Unless you are one of the 24 million people whose healthcare needs are served by the 400 Health Centers that operate approximately 9,800 service delivery sites, the term “Community Health Center” may not mean much. However, those facts were highlighted in a Presidential Proclamation declaring August 6 – August 13 as National Health Center Week. At I’m Taking Charge, we are especially grateful for their free breast cancer screenings. Let’s take advantage of this time to highlight the important part these centers play in the communities they serve.
Health Centers are located in some of the most under-served communities and serve some of the most vulnerable populations, providing their only source of primary and preventive care options. The ACA (Affordable Care Act) has played a most important role in enabling Health Centers to add more than 950 new service delivery sites across our country.
Do you know that one in every 15 people use the services offered at a community health center, or that they deliver high quality, cost effective, accessible care, and save the healthcare system over $24 billion annually (according to National Association of Community Health Centers)?
Health Centers Serve Children and Uninsured
So who are the people who benefit from the services offered by Health Centers? For starters, over seven million children use community health centers for their healthcare needs, as well as 300,000 veterans. Health centers are also one of the only places that over 1.1 million homeless people can receive medical services. Sixty two percent are minority, 75 percent are uninsured or covered by Medicare, and 92 percent have family incomes that fall 200 percent under the poverty line.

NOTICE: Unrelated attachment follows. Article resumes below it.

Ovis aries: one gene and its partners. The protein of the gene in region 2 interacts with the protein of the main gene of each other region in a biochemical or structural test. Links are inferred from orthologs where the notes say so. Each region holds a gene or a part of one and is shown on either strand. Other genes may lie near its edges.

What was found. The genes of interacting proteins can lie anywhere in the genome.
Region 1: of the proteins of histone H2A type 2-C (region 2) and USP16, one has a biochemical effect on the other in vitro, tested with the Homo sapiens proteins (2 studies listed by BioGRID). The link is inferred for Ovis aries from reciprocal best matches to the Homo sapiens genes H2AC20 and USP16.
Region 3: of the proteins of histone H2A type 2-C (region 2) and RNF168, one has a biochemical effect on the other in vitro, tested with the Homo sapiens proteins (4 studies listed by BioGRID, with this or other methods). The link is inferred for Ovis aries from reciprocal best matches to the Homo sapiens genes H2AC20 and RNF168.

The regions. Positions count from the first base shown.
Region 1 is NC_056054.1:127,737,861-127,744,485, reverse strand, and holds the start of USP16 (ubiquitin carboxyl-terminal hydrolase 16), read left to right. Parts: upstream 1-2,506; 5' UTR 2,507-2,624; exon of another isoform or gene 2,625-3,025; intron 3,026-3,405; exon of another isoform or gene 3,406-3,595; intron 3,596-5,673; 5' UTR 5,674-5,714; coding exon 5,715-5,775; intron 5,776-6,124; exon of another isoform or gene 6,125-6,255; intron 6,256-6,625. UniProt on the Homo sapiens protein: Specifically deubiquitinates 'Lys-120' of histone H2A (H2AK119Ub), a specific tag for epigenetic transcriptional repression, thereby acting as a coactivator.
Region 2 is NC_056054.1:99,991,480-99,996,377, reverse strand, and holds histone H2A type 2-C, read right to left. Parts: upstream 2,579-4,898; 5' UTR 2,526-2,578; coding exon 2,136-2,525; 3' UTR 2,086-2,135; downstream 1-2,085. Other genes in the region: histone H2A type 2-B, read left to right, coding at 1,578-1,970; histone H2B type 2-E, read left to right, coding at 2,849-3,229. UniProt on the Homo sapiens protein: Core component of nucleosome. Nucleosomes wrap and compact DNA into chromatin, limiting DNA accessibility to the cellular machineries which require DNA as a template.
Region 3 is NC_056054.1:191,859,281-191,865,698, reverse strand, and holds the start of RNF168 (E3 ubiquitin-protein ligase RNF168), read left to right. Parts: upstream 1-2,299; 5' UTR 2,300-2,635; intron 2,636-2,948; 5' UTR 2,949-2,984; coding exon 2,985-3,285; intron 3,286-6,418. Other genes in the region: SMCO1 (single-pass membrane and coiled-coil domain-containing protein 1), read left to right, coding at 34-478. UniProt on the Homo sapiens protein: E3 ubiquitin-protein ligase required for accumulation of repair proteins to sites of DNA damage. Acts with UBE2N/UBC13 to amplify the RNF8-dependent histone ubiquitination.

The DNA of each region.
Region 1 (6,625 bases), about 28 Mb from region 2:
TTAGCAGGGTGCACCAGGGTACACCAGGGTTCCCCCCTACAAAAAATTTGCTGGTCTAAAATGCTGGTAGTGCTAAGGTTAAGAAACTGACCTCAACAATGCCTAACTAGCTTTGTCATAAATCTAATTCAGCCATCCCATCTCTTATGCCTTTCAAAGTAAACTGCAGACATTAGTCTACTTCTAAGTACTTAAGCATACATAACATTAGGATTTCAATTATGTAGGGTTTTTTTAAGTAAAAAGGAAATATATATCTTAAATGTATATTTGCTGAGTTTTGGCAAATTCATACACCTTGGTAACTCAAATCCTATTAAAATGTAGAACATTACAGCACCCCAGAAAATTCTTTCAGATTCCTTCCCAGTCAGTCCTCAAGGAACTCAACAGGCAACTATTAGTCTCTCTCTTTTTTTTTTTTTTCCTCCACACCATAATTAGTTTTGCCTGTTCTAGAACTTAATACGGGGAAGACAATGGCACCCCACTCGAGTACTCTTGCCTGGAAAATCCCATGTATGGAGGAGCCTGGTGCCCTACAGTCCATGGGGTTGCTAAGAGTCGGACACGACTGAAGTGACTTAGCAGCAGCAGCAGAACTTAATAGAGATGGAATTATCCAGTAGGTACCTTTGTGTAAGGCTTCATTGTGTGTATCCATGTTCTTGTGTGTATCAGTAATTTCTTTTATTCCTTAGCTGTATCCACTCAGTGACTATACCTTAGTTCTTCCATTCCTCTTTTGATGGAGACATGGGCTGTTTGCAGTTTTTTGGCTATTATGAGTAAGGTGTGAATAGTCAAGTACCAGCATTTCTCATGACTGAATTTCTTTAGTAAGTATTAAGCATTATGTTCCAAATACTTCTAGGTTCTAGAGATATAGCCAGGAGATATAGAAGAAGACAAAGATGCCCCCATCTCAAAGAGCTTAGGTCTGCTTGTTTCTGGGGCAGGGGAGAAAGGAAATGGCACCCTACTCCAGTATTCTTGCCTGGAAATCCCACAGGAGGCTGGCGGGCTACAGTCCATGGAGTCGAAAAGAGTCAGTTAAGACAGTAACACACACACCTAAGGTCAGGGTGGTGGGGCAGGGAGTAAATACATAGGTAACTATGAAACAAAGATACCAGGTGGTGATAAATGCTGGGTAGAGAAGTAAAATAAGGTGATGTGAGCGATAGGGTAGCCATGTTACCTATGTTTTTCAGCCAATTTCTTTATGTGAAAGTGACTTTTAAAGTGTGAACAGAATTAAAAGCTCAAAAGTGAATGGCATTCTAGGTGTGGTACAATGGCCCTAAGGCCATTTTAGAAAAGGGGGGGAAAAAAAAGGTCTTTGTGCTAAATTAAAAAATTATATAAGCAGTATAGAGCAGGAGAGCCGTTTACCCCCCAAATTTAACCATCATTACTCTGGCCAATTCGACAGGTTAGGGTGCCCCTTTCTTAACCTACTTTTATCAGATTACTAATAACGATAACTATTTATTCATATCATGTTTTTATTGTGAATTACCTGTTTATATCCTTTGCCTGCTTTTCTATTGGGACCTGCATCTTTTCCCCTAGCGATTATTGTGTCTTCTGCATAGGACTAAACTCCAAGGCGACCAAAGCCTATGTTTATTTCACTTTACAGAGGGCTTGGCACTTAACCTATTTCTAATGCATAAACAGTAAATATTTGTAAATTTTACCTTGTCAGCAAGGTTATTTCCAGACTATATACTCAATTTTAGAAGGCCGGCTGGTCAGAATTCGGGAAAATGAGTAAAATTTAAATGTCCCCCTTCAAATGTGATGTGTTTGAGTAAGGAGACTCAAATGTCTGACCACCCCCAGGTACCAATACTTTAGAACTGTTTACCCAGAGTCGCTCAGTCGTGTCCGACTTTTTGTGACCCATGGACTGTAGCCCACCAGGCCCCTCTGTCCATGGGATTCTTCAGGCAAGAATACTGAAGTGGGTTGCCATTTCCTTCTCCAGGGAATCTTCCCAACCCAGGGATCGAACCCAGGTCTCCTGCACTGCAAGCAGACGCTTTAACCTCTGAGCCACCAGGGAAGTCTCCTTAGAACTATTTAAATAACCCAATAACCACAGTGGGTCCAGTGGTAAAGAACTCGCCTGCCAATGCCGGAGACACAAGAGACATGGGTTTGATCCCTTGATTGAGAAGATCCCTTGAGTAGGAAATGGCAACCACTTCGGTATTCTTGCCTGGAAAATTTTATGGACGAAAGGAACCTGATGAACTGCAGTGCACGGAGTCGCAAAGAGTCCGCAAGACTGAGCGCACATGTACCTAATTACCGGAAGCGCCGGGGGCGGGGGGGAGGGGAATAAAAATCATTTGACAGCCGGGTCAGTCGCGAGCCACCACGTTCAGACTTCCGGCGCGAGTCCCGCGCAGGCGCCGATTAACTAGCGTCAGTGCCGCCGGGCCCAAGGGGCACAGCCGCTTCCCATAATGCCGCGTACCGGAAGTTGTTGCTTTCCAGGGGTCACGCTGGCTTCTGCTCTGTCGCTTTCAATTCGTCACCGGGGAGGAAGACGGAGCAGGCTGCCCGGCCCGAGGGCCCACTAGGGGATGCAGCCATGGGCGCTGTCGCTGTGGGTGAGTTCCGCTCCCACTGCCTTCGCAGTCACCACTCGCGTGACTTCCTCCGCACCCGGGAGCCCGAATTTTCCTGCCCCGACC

People who use Community Health Centers often work long hours that make it difficult to seek medical treatment. Health centers offer hours that are more convenient for the busy lives of working people, like weekends and nights. These centers are open to everyone, and are almost always accepting new patients. They have more services like dental, and eye care all under the same roof, and easier access to programs available to low income families, because they are community governed.
Free Breast Cancer Screenings, Among Other Crucial Services
Some of the most important services health centers make available to low income women are educating and promoting early detection, breast and cervical cancer screenings, including breast exams and pap smears at no cost, referral for a free mammogram at local hospitals, and offering low-cost tests and procedures.
It easy for some to dismiss health centers as possible wasted government spending before you have a complete understanding of how important these centers are to the communities they serve. Health centers are literally lifesavers for so many people who cannot afford the quality care so many of us take for granted. Sometimes though, all it takes is putting a human face to the discussion to bring a little empathy to an issue.